4. Invoice (INV)

The Invoice document is sent by the supplier to request payment from the buyer for the goods or services provided. It includes details such as the billing amount, itemized charges, taxes, shipping costs, payment terms, and any applicable discounts or adjustments.

5. Functional Acknowledgment (997)

The Functional Acknowledgment is a general-purpose document used to confirm the receipt and syntactical correctness of the EDI transmission. It serves as a notification that the EDI message was successfully received and processed by the recipient.

6. Inventory Inquiry/Advice (846)

The Inventory Inquiry/Advice document is used to inquire about the inventory levels of specific products or provide inventory information to trading partners. It helps manufacturers and suppliers maintain accurate inventory records and facilitates efficient inventory planning and management.

7. Shipment Status Message (214)

The Shipment Status Message is sent by the carrier or logistics provider to provide information about the status and progress of a shipment. It includes details such as shipment dates, current location, expected delivery dates, and any exceptions or delays encountered during transit.

These are some of the commonly used EDI documents in manufacturing. However, it’s important to note that the specific documents and their formats may vary depending on industry standards, trading partner requirements, and regional regulations. EDI systems can be customized to support additional documents or data elements based on the specific needs of the manufacturing organization and its trading partners.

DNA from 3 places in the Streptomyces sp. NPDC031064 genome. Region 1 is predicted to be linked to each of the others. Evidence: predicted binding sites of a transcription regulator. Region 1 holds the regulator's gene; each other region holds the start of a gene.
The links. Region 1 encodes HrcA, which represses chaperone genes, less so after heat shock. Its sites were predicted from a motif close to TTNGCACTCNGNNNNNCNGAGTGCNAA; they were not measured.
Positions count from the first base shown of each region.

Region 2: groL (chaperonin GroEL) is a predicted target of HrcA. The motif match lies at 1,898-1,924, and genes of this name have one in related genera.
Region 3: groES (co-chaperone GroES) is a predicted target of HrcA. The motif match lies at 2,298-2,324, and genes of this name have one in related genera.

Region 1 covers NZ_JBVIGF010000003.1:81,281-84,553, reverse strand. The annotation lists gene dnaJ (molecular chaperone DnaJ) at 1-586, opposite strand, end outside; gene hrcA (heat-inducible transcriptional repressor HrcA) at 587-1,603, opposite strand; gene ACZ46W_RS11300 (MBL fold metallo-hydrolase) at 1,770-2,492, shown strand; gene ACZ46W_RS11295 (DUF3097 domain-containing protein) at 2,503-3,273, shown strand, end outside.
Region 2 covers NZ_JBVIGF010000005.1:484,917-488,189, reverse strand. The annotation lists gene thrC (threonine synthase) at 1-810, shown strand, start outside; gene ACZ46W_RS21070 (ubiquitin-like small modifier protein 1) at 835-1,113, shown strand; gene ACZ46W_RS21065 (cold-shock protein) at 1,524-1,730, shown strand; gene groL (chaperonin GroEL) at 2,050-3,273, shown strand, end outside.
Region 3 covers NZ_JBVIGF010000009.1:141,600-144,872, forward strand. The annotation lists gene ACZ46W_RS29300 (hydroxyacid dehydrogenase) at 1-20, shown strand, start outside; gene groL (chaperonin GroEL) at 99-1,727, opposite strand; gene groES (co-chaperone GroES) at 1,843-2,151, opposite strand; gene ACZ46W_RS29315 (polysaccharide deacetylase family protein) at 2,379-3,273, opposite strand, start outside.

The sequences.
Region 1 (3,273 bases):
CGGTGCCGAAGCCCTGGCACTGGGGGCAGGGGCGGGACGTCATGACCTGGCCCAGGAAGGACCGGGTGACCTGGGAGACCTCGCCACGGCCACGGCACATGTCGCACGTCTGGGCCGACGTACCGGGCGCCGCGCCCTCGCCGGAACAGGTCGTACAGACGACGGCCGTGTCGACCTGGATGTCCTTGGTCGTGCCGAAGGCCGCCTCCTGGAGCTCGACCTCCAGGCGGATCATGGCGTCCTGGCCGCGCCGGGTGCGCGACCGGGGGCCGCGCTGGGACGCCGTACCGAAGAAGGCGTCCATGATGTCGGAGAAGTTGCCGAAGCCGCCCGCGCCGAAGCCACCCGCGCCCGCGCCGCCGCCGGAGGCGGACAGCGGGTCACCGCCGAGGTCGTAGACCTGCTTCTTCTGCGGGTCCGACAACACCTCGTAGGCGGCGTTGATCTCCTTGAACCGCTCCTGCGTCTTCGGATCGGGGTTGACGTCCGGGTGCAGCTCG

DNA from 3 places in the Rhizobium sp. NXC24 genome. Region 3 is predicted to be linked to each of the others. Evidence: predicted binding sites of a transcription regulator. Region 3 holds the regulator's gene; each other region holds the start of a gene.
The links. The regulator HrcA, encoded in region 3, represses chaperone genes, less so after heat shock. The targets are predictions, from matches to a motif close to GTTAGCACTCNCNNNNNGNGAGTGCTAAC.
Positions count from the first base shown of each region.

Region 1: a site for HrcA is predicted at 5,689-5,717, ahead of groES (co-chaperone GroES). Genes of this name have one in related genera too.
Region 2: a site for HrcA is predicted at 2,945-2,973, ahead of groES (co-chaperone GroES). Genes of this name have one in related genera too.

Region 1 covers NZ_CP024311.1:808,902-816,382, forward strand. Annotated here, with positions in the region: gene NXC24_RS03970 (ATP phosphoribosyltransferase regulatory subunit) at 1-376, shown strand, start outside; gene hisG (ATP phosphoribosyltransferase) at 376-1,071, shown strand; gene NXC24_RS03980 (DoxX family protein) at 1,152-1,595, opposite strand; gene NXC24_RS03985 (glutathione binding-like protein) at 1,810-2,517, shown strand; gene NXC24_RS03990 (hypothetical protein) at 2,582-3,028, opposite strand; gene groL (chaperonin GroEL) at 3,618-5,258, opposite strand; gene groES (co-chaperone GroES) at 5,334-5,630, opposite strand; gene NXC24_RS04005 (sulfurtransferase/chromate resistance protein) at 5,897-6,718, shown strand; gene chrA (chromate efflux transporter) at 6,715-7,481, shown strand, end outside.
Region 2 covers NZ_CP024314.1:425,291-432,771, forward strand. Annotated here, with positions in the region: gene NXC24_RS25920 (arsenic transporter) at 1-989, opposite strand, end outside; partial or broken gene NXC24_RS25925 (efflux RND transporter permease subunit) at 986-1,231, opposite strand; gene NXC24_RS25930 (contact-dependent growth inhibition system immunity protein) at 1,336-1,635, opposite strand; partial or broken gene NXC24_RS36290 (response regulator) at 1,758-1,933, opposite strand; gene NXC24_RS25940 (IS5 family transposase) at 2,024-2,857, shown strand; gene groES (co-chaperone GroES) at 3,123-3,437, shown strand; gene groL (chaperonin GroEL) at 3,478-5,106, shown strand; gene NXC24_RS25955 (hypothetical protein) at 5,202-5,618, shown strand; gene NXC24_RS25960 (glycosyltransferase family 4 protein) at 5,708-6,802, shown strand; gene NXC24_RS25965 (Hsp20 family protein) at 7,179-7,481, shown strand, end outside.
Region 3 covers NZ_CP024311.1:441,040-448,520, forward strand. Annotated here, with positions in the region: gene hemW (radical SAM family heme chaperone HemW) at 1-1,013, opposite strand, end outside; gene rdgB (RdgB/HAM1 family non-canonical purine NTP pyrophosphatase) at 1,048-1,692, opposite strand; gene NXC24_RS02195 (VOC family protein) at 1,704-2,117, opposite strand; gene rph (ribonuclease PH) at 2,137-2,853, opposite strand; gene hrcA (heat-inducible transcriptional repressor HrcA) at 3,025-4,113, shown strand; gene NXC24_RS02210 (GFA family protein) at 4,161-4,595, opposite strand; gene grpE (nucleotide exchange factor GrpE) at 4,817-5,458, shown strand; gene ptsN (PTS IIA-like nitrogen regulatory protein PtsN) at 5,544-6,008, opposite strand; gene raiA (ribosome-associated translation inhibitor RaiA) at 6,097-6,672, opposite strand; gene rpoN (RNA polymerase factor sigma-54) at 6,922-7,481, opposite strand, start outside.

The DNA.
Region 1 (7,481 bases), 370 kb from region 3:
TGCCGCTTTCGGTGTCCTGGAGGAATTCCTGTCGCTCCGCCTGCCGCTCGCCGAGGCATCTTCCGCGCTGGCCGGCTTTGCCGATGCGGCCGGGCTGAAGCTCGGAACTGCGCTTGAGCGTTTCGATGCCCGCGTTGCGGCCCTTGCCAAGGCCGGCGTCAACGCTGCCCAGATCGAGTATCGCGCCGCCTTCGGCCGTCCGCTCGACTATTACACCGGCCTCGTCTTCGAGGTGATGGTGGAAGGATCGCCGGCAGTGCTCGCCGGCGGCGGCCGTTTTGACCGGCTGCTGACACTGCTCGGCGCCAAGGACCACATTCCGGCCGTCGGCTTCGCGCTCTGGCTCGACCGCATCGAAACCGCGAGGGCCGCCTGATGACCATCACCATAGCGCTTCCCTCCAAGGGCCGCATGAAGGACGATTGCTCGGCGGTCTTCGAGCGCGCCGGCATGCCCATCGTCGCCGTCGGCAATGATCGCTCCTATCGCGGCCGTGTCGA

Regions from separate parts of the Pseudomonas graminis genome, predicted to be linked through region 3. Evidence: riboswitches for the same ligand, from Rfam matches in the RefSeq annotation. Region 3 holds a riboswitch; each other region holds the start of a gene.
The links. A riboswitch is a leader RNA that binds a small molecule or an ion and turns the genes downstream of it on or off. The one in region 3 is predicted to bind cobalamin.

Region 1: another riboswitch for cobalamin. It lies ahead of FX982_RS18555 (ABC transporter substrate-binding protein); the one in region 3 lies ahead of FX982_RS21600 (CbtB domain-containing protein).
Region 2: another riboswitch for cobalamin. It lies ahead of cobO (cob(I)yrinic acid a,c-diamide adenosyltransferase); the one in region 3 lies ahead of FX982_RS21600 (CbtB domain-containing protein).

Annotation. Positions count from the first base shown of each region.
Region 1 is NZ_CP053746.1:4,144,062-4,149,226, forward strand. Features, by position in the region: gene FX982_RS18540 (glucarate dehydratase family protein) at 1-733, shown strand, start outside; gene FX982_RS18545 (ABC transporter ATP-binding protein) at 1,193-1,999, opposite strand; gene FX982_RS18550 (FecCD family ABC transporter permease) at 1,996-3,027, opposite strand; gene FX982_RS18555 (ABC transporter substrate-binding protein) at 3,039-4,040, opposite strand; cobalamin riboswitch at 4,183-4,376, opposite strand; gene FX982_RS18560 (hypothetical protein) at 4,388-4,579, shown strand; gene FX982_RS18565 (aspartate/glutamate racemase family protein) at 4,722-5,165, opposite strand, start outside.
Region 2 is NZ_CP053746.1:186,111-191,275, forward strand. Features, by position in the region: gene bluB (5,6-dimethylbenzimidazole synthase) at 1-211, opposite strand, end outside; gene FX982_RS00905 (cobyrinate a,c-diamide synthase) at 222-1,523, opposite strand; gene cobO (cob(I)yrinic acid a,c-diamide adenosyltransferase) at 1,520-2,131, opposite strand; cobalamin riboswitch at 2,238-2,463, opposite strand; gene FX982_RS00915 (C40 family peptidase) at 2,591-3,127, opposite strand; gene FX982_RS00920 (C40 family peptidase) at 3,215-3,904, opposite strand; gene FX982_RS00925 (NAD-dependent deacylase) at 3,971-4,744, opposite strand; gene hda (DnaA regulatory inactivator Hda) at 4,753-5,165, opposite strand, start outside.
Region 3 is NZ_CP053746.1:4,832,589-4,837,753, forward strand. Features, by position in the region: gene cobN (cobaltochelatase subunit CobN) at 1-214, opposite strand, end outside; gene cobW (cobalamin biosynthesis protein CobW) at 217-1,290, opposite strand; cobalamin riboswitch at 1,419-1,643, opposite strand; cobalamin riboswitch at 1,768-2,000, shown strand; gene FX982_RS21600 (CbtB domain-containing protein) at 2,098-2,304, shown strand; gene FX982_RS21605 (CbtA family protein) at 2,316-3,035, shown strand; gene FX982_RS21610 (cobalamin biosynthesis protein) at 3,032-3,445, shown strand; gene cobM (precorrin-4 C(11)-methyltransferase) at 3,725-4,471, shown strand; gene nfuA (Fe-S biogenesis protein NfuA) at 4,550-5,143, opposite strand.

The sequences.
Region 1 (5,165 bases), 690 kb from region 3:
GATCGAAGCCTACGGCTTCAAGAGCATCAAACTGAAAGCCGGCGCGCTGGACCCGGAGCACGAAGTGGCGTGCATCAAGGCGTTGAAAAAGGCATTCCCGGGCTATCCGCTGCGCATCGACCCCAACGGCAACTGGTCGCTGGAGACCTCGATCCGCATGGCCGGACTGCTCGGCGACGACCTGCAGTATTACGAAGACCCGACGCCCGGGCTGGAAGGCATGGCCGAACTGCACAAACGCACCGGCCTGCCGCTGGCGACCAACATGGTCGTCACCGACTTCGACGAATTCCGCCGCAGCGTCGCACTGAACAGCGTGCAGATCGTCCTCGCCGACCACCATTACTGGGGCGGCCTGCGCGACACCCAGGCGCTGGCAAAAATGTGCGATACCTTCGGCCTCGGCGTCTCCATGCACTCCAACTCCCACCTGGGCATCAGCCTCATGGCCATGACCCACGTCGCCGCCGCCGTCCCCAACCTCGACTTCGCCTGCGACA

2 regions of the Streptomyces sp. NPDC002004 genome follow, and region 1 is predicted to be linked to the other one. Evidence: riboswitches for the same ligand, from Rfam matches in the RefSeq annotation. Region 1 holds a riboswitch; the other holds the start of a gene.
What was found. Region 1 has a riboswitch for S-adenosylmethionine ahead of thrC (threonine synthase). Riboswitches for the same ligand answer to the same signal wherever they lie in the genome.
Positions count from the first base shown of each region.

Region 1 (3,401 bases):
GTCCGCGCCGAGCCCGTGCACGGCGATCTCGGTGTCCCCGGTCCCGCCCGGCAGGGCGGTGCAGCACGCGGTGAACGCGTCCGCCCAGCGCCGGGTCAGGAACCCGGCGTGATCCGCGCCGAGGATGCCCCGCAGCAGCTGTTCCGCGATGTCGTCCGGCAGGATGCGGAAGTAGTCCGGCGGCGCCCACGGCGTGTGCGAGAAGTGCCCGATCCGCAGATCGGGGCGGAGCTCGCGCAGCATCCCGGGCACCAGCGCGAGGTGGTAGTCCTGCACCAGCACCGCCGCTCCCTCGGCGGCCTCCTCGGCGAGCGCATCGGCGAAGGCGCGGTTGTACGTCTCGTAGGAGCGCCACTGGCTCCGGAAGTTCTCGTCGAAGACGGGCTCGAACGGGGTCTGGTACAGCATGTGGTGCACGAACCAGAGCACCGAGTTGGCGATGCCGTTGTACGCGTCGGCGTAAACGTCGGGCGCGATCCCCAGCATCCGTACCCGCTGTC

How Can EDI Help Your Organization Saving Money 

Electronic Data Interchange (EDI) can help organizations save money in many ways. Firstly, it eliminates paper-based transactions, which reduces the cost of printing, storing, and mailing paper documents. Secondly, it streamlines the supply chain process by automating data exchange between trading partners. This reduces errors, delays, and the need for manual intervention, which saves time and money. 

Thirdly, EDI can help organizations negotiate better deals with suppliers by providing real-time visibility into inventory levels, order status, and delivery schedules. This helps to optimize procurement and reduce inventory holding costs. Finally, EDI can help top EDI companies usa to comply with regulatory requirements, such as electronic invoicing and reporting, which can result in cost savings and avoid penalties.EDI (Electronic Data Interchange) offers several ways to save money in manufacturing by streamlining processes, improving efficiency, and reducing costs. Here are some ways in which EDI can contribute to cost savings:

1. Automation and Reduced Manual Entry

EDI eliminates the need for manual data entry and paper-based processes, reducing the associated labor costs and the risk of human errors. By automating the exchange of information, EDI minimizes the time and effort required to process and handle documents such as purchase orders, invoices, and shipping notices.

2. Improved Order Accuracy